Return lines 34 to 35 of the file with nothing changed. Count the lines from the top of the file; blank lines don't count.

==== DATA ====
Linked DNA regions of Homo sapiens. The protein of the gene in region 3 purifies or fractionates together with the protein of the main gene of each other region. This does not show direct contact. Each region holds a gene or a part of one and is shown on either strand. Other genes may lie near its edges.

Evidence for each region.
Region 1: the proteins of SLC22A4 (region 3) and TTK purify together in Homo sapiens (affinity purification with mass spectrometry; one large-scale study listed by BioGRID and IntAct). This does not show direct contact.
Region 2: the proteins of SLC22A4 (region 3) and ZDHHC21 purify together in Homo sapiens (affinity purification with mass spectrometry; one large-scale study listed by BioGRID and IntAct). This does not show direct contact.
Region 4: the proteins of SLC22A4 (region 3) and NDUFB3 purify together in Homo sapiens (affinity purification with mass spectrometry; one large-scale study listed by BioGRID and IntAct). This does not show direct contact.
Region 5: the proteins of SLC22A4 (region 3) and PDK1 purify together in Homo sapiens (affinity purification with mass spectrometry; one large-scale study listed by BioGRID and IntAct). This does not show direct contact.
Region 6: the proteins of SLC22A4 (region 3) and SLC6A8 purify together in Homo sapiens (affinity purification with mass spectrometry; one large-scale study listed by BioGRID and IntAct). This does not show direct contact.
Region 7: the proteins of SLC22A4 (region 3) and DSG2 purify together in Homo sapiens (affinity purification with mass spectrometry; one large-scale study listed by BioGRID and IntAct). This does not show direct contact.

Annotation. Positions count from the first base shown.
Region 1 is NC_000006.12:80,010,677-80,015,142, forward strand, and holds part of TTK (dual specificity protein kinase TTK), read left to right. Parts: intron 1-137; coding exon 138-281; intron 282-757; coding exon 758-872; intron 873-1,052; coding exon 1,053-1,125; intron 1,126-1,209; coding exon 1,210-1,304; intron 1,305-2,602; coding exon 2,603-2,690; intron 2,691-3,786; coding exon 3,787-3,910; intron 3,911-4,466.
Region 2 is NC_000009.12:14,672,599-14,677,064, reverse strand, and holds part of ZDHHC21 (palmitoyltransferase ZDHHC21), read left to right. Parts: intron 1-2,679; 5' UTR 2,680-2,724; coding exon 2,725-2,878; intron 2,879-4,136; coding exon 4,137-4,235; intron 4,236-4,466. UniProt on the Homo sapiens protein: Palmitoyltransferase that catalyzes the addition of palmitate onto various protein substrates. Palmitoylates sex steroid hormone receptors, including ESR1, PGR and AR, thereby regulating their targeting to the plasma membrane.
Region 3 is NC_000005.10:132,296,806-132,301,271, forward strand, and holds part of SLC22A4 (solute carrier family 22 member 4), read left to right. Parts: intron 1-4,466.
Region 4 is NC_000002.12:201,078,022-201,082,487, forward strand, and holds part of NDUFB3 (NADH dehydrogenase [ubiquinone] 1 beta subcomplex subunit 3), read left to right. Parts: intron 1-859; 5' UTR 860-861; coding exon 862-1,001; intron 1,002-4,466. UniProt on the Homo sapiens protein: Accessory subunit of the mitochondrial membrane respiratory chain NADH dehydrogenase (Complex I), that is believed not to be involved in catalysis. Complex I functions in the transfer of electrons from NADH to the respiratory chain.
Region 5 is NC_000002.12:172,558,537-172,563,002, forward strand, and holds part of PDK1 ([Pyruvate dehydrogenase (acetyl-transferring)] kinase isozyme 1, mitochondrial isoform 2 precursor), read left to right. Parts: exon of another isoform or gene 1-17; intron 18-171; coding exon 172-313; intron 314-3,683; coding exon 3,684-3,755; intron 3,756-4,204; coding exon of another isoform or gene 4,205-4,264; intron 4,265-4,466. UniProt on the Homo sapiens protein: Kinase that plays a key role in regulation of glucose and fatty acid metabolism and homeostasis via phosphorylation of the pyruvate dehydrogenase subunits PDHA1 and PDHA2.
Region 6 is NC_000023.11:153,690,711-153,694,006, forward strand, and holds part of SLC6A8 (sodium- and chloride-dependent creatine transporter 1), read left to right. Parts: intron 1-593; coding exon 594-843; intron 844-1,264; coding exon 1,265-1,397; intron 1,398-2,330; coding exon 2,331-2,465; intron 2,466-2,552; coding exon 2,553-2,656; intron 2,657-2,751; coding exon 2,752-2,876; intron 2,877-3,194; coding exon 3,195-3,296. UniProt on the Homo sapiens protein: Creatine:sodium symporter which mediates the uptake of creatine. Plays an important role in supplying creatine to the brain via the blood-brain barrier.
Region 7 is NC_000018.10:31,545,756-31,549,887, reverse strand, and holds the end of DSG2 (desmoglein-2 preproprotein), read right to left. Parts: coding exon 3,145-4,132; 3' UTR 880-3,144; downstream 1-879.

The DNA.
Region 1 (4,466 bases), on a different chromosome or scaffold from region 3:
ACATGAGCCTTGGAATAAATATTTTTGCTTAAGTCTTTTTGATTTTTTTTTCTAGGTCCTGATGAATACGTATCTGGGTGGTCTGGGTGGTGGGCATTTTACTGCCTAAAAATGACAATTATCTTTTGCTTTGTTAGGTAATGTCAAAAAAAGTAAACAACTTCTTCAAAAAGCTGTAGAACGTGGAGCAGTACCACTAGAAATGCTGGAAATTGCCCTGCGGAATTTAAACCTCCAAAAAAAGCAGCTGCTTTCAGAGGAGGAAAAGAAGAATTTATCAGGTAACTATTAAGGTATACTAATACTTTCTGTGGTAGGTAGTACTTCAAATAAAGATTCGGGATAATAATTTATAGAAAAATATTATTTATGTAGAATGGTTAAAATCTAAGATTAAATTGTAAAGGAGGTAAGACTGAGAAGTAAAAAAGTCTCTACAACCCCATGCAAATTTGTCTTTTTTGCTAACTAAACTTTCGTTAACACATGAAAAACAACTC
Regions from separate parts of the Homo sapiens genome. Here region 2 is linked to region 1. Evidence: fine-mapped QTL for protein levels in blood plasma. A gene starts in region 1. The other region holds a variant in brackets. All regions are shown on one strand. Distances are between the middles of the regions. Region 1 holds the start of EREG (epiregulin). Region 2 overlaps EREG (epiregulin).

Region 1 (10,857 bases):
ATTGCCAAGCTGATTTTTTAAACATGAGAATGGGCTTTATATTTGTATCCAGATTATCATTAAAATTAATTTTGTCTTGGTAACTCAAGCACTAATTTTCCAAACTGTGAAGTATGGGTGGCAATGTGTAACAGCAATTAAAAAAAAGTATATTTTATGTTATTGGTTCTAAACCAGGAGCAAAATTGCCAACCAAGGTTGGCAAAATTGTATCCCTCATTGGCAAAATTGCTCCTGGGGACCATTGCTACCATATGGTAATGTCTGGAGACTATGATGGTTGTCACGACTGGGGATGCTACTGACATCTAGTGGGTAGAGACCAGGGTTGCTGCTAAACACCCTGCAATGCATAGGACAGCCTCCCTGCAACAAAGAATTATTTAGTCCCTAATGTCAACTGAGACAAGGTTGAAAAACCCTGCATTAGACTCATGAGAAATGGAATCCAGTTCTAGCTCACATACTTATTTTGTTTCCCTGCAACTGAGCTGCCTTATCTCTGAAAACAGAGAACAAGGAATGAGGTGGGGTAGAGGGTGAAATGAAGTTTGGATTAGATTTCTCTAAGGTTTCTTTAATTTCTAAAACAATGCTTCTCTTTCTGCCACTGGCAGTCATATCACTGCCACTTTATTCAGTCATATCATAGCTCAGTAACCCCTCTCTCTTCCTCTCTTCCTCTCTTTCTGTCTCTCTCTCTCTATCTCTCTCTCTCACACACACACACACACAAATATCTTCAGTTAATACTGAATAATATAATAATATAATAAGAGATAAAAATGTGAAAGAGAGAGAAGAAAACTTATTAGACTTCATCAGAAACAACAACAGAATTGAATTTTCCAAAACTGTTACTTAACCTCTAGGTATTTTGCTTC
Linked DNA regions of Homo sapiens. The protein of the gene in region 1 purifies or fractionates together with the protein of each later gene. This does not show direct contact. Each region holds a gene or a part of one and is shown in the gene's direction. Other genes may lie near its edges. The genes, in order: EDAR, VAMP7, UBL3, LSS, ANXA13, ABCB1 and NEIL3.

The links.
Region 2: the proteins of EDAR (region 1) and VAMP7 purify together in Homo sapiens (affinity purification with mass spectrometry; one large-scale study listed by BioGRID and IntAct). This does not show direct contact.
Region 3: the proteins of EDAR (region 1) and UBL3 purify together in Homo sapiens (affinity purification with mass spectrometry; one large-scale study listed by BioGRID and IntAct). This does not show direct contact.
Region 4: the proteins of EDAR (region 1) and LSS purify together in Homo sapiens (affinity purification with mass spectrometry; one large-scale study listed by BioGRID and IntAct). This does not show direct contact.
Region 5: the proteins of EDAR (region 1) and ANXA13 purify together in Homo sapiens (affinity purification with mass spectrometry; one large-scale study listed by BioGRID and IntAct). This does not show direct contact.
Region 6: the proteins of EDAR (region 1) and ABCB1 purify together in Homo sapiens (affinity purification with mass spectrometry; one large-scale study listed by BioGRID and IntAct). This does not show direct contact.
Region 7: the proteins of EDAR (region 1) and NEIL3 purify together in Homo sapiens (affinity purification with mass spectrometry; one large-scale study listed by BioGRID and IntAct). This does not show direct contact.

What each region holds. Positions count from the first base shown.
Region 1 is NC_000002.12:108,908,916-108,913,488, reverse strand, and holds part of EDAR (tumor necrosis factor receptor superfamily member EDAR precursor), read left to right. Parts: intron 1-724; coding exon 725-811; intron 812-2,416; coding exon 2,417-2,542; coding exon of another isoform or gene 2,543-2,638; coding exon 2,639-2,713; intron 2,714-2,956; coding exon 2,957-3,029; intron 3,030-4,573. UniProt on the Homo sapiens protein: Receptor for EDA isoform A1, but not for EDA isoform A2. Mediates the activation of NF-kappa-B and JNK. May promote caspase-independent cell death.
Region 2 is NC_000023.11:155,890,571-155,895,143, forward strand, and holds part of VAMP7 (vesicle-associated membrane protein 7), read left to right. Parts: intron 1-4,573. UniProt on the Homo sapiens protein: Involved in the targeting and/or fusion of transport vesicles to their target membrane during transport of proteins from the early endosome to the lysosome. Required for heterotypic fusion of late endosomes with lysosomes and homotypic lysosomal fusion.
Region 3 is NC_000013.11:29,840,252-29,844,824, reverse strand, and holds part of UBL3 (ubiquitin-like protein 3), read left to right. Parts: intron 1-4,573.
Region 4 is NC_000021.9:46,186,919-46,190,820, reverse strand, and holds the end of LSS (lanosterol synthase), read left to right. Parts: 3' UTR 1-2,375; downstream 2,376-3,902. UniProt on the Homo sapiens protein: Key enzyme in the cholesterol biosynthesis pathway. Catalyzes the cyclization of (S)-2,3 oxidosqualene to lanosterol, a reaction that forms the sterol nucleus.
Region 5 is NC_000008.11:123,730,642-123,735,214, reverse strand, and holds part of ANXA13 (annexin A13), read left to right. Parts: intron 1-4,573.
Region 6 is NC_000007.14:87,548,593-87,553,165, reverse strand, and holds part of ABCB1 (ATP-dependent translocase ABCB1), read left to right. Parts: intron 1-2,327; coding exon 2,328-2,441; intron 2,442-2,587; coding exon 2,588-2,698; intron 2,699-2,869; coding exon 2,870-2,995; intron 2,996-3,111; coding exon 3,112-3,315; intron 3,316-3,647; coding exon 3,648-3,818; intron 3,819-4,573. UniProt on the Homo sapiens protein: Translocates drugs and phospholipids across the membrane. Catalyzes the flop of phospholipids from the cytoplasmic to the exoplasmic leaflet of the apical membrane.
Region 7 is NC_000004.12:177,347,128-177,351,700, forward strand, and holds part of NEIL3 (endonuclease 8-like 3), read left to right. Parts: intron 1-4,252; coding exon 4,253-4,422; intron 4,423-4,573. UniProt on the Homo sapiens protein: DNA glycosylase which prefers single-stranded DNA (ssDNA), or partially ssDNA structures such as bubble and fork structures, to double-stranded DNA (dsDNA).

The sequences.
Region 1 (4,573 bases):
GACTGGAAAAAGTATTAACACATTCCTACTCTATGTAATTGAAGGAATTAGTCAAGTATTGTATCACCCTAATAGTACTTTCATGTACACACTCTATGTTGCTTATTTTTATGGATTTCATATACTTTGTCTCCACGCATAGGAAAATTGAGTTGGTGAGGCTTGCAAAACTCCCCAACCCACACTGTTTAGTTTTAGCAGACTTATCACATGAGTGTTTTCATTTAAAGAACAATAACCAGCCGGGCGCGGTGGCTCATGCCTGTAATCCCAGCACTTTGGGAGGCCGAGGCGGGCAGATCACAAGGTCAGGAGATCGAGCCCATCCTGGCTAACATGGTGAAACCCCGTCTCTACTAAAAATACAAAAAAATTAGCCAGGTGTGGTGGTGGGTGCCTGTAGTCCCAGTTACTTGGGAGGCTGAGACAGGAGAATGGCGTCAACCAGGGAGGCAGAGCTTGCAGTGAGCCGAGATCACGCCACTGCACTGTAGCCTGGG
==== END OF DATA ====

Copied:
Region 3 is NC_000013.11:29,840,252-29,844,824, reverse strand, and holds part of UBL3 (ubiquitin-like protein 3), read left to right. Parts: intron 1-4,573.
Region 4 is NC_000021.9:46,186,919-46,190,820, reverse strand, and holds the end of LSS (lanosterol synthase), read left to right. Parts: 3' UTR 1-2,375; downstream 2,376-3,902. UniProt on the Homo sapiens protein: Key enzyme in the cholesterol biosynthesis pathway. Catalyzes the cyclization of (S)-2,3 oxidosqualene to lanosterol, a reaction that forms the sterol nucleus.